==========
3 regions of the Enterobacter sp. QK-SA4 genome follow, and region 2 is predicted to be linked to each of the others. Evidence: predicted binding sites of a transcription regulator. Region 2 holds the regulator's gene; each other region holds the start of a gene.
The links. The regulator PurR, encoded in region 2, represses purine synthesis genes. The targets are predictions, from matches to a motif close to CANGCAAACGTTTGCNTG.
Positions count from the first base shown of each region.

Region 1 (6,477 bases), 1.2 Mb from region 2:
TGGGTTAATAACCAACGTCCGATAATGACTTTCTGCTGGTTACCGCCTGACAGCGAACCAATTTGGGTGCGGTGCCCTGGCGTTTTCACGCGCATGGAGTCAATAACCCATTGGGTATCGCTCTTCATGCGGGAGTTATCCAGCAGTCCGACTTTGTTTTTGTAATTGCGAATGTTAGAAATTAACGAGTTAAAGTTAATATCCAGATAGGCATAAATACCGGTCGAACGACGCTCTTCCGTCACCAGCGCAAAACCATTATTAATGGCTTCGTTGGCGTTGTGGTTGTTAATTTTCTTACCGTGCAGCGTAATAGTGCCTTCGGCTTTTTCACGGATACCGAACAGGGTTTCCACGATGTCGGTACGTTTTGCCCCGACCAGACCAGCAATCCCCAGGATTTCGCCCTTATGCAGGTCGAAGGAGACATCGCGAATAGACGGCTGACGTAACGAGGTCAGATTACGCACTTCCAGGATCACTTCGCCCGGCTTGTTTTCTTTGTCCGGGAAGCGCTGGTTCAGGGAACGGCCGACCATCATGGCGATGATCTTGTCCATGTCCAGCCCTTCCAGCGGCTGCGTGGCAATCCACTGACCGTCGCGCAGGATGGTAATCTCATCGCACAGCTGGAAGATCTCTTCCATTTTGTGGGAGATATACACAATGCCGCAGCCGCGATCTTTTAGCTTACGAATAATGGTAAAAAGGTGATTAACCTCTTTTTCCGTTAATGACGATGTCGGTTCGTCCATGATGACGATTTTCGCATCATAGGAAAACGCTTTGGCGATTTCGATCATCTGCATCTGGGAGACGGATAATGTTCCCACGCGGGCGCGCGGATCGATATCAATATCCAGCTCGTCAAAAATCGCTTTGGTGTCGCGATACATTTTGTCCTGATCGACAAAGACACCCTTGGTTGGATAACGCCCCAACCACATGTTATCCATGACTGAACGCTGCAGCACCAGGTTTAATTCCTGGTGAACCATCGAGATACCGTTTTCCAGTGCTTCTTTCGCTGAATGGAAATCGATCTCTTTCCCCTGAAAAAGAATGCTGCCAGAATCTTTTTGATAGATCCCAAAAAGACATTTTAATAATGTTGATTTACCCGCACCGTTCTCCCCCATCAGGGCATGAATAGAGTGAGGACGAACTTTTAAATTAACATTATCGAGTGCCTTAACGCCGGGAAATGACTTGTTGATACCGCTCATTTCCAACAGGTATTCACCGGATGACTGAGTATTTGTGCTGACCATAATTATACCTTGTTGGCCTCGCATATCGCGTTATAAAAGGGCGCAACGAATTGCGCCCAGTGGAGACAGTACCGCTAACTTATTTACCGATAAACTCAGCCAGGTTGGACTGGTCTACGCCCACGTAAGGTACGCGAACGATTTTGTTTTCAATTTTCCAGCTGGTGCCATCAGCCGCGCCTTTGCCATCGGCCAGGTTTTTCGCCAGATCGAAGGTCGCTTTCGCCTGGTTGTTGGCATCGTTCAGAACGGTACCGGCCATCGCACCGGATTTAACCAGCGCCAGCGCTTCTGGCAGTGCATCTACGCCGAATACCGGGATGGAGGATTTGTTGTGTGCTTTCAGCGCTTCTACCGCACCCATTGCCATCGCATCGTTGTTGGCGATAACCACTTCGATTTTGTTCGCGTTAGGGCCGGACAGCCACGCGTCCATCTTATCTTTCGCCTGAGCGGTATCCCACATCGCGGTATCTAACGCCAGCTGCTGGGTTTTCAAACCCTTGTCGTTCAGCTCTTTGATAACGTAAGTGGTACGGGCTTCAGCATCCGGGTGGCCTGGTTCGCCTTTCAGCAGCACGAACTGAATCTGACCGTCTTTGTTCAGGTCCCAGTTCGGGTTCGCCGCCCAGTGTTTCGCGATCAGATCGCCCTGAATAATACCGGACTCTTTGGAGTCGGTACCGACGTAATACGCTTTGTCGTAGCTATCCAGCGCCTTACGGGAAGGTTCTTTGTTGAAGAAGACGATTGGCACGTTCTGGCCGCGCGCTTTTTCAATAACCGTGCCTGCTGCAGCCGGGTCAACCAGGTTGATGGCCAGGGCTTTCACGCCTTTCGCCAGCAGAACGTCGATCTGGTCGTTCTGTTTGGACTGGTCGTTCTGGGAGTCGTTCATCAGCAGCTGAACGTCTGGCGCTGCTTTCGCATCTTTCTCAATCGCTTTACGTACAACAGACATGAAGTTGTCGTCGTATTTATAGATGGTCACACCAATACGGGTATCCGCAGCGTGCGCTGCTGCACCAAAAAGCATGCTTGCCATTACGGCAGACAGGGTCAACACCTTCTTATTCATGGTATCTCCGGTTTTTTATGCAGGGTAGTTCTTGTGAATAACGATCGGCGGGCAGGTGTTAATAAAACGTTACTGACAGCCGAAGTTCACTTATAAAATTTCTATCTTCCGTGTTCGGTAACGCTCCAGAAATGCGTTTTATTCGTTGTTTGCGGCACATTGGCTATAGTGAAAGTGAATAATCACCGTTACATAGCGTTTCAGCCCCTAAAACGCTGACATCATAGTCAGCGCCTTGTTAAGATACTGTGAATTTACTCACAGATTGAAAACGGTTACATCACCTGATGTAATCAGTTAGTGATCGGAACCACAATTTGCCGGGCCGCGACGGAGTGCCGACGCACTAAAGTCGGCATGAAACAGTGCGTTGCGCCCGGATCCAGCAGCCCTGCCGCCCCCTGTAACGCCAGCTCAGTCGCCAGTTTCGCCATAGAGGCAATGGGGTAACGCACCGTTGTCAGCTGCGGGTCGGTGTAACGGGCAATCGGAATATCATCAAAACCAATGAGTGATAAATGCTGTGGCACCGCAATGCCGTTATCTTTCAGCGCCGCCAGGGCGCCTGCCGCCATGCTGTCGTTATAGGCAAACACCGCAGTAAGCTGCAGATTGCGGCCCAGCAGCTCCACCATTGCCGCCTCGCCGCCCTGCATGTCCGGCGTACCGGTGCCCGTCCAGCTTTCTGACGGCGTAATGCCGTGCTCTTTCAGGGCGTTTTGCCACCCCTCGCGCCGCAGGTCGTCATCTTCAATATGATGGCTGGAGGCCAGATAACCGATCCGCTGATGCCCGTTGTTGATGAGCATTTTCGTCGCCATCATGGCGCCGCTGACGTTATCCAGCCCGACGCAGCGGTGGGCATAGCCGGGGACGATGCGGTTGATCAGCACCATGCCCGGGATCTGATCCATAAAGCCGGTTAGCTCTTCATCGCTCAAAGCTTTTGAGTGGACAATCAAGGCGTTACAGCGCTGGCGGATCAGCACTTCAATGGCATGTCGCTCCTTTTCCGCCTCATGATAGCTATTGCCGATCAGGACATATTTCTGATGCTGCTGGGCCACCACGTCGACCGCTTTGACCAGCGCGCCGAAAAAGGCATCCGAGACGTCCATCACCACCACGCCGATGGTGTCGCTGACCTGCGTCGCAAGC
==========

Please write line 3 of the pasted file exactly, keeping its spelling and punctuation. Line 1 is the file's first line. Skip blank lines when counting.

Positions count from the first base shown of each region.